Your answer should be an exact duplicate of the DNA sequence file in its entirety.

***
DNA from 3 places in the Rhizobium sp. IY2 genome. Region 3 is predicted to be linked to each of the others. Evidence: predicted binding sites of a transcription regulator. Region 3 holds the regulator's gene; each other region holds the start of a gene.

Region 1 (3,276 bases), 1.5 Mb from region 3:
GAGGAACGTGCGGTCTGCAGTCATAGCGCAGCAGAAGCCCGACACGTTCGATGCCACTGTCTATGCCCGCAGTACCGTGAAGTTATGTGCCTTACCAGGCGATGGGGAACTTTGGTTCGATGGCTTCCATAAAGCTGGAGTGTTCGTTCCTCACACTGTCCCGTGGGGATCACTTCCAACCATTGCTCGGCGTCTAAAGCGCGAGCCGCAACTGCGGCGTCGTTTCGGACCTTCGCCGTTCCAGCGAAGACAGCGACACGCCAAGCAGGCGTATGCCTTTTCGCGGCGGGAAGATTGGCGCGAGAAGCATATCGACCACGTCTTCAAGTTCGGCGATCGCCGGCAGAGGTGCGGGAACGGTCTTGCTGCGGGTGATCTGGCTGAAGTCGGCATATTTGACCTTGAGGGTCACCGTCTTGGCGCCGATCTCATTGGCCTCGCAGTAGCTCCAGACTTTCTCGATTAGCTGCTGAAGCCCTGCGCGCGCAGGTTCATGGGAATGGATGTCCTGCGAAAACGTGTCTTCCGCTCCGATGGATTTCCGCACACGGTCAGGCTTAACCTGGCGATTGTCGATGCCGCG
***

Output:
DNA from 3 places in the Rhizobium sp. IY2 genome. Region 3 is predicted to be linked to each of the others. Evidence: predicted binding sites of a transcription regulator. Region 3 holds the regulator's gene; each other region holds the start of a gene.

Region 1 (3,276 bases), 1.5 Mb from region 3:
GAGGAACGTGCGGTCTGCAGTCATAGCGCAGCAGAAGCCCGACACGTTCGATGCCACTGTCTATGCCCGCAGTACCGTGAAGTTATGTGCCTTACCAGGCGATGGGGAACTTTGGTTCGATGGCTTCCATAAAGCTGGAGTGTTCGTTCCTCACACTGTCCCGTGGGGATCACTTCCAACCATTGCTCGGCGTCTAAAGCGCGAGCCGCAACTGCGGCGTCGTTTCGGACCTTCGCCGTTCCAGCGAAGACAGCGACACGCCAAGCAGGCGTATGCCTTTTCGCGGCGGGAAGATTGGCGCGAGAAGCATATCGACCACGTCTTCAAGTTCGGCGATCGCCGGCAGAGGTGCGGGAACGGTCTTGCTGCGGGTGATCTGGCTGAAGTCGGCATATTTGACCTTGAGGGTCACCGTCTTGGCGCCGATCTCATTGGCCTCGCAGTAGCTCCAGACTTTCTCGATTAGCTGCTGAAGCCCTGCGCGCGCAGGTTCATGGGAATGGATGTCCTGCGAAAACGTGTCTTCCGCTCCGATGGATTTCCGCACACGGTCAGGCTTAACCTGGCGATTGTCGATGCCGCG